Date of Award

12-2011

Document Type

Thesis

Degree Name

Master of Arts (MA)

Legacy Department

History

Advisor

Grant, Roger

Committee Member

Mack , Pamela

Committee Member

Anderson , Paul C

Abstract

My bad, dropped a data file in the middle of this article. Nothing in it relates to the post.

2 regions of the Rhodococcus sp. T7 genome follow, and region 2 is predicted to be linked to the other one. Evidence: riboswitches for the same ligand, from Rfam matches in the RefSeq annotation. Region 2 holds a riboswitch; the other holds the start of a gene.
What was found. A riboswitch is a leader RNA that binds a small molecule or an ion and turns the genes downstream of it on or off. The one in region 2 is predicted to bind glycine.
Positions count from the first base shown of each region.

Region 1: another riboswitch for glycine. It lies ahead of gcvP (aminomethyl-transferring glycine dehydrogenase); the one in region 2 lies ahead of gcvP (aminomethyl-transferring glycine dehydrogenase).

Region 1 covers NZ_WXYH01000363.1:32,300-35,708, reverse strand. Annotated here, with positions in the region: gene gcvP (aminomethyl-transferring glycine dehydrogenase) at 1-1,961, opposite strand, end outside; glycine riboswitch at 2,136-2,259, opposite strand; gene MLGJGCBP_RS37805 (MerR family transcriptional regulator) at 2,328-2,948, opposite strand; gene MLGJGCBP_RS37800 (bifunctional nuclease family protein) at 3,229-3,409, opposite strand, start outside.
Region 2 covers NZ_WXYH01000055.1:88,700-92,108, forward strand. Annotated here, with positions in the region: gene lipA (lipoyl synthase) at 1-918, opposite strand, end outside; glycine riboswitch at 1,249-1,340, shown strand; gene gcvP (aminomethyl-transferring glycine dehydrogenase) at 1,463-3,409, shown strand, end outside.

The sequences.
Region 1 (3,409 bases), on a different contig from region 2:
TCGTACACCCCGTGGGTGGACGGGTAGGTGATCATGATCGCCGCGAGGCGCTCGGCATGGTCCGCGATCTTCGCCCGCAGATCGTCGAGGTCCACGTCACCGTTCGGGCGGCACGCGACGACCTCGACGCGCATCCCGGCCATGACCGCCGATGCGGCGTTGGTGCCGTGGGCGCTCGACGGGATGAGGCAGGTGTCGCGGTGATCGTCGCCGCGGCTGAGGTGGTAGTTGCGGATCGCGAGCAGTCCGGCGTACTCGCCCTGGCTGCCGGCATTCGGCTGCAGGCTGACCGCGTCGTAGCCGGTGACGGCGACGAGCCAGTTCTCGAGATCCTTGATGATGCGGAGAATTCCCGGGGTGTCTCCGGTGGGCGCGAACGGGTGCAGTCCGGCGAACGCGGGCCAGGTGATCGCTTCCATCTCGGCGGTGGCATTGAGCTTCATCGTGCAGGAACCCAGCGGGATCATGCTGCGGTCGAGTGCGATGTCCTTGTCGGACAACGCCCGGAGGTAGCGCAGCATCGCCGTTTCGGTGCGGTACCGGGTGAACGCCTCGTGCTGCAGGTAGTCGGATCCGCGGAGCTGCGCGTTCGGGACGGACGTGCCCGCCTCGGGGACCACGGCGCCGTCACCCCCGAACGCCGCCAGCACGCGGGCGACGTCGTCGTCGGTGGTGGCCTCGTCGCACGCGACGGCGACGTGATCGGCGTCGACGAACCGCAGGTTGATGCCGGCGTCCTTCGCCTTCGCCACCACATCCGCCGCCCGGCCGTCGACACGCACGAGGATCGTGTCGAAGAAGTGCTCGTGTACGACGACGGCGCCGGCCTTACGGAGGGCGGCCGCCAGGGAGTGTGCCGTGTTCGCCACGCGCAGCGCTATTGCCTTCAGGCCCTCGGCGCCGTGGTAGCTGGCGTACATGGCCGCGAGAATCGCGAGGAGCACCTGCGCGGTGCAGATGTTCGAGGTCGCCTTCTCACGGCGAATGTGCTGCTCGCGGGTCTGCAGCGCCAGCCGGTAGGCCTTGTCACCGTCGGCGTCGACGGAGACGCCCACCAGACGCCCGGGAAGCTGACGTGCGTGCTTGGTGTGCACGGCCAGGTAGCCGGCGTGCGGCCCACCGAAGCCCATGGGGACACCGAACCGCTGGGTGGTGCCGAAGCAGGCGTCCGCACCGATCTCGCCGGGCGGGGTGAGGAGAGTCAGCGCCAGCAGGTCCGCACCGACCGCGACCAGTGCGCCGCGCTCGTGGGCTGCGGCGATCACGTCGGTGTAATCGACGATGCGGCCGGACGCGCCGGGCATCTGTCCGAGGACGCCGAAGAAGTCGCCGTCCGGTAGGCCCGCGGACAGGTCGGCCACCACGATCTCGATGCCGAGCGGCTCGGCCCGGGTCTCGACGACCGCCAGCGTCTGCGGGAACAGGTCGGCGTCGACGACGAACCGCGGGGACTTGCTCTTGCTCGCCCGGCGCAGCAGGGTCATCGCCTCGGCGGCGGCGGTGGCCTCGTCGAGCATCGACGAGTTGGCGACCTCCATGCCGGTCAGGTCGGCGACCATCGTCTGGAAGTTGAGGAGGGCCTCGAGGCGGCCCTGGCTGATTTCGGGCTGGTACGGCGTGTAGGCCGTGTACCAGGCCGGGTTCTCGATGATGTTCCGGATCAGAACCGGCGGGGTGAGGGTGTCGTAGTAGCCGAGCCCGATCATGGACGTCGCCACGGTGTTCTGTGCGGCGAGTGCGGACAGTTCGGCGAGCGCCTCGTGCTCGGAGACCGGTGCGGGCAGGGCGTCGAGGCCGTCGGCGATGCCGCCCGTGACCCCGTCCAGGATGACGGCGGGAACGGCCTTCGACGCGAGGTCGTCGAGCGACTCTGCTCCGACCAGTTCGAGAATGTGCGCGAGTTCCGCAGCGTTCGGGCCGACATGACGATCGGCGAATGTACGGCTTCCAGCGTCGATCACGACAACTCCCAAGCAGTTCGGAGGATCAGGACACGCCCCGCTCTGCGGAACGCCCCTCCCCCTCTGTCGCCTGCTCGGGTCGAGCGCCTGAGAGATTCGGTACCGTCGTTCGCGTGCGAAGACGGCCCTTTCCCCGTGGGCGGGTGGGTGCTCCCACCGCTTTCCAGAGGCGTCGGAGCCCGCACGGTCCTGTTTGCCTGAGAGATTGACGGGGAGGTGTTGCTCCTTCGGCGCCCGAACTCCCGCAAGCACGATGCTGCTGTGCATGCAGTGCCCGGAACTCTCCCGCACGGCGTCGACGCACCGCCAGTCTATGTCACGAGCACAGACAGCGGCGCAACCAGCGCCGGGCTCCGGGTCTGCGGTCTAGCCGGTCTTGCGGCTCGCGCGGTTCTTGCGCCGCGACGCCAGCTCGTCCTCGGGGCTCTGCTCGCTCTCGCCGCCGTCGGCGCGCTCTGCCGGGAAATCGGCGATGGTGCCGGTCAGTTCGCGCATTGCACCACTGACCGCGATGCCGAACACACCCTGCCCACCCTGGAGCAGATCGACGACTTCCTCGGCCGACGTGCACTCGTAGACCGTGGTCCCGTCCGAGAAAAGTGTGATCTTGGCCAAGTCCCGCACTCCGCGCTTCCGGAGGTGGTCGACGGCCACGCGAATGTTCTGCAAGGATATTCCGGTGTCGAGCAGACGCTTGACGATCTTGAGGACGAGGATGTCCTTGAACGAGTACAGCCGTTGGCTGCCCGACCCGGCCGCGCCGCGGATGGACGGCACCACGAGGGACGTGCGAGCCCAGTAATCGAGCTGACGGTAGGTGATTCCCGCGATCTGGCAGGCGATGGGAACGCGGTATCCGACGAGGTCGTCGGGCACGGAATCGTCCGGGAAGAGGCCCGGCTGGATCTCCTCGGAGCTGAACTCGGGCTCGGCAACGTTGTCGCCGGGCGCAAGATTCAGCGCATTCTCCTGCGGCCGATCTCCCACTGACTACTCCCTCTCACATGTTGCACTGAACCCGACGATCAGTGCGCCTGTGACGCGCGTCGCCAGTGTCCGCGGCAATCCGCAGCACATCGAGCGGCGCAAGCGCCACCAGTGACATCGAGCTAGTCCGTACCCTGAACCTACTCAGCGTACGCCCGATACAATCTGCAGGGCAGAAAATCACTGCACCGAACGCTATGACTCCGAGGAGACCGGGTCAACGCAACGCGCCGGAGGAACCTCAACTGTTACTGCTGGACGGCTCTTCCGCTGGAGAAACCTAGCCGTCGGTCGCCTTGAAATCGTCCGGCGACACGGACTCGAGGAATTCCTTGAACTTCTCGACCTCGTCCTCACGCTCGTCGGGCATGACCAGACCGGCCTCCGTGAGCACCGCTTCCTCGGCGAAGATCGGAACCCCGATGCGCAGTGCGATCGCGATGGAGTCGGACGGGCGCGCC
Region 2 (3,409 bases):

This thesis explores the relationship between the rhetoric of Southern reformers and the technology being adopted across South Carolina and Georgia at the end of the 19th century. The ideology of the New South, one that juxtaposed modern industry and old traditions, was fundamentally shortsighted in its failure to recognize how new technology would alter Southern institutions. Electric lights and power were widely viewed as neutral tools the South could employ to compete with Northern critics and achieve widespread hopes for modern prosperity. Because of this understanding of technology, one that is epitomized in the fanfare and optimism of the Chicago and Atlanta world's fairs, Southern reformers were sanguine about employing electricity in mills and towns throughout the South without consideration for the cultural costs. By examining the language of the participants (New South boosters and industrialists) we might understand how and why, in a region and period painted as being acutely concerned with preserving cultural institutions, the changes in Southern life that technology would bring went largely unanticipated. To accomplish this, this study focuses primarily on the technological developments associated with the textile industry in the South Carolina upstate.

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